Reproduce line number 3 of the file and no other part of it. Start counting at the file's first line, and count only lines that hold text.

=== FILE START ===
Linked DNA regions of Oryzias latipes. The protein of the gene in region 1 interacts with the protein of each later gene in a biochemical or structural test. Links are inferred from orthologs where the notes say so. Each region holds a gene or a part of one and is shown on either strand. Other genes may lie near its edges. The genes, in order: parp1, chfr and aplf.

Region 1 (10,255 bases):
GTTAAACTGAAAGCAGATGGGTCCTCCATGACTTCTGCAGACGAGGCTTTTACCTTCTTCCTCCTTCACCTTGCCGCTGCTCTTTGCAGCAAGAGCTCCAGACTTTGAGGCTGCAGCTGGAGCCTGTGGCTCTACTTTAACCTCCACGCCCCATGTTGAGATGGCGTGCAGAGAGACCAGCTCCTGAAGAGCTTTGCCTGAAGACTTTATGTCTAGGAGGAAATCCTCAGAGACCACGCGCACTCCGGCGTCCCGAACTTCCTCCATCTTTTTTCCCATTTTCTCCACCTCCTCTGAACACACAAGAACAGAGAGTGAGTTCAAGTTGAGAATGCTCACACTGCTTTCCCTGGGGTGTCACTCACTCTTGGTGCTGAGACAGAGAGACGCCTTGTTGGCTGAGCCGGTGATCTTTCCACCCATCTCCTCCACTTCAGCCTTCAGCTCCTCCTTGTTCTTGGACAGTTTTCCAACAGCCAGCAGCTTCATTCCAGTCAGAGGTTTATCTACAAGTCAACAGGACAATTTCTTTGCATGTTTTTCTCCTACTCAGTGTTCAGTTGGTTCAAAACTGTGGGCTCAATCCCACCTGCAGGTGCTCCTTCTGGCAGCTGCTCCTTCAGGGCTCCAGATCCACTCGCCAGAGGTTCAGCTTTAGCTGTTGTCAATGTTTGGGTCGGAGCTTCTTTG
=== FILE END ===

GTTAAACTGAAAGCAGATGGGTCCTCCATGACTTCTGCAGACGAGGCTTTTACCTTCTTCCTCCTTCACCTTGCCGCTGCTCTTTGCAGCAAGAGCTCCAGACTTTGAGGCTGCAGCTGGAGCCTGTGGCTCTACTTTAACCTCCACGCCCCATGTTGAGATGGCGTGCAGAGAGACCAGCTCCTGAAGAGCTTTGCCTGAAGACTTTATGTCTAGGAGGAAATCCTCAGAGACCACGCGCACTCCGGCGTCCCGAACTTCCTCCATCTTTTTTCCCATTTTCTCCACCTCCTCTGAACACACAAGAACAGAGAGTGAGTTCAAGTTGAGAATGCTCACACTGCTTTCCCTGGGGTGTCACTCACTCTTGGTGCTGAGACAGAGAGACGCCTTGTTGGCTGAGCCGGTGATCTTTCCACCCATCTCCTCCACTTCAGCCTTCAGCTCCTCCTTGTTCTTGGACAGTTTTCCAACAGCCAGCAGCTTCATTCCAGTCAGAGGTTTATCTACAAGTCAACAGGACAATTTCTTTGCATGTTTTTCTCCTACTCAGTGTTCAGTTGGTTCAAAACTGTGGGCTCAATCCCACCTGCAGGTGCTCCTTCTGGCAGCTGCTCCTTCAGGGCTCCAGATCCACTCGCCAGAGGTTCAGCTTTAGCTGTTGTCAATGTTTGGGTCGGAGCTTCTTTG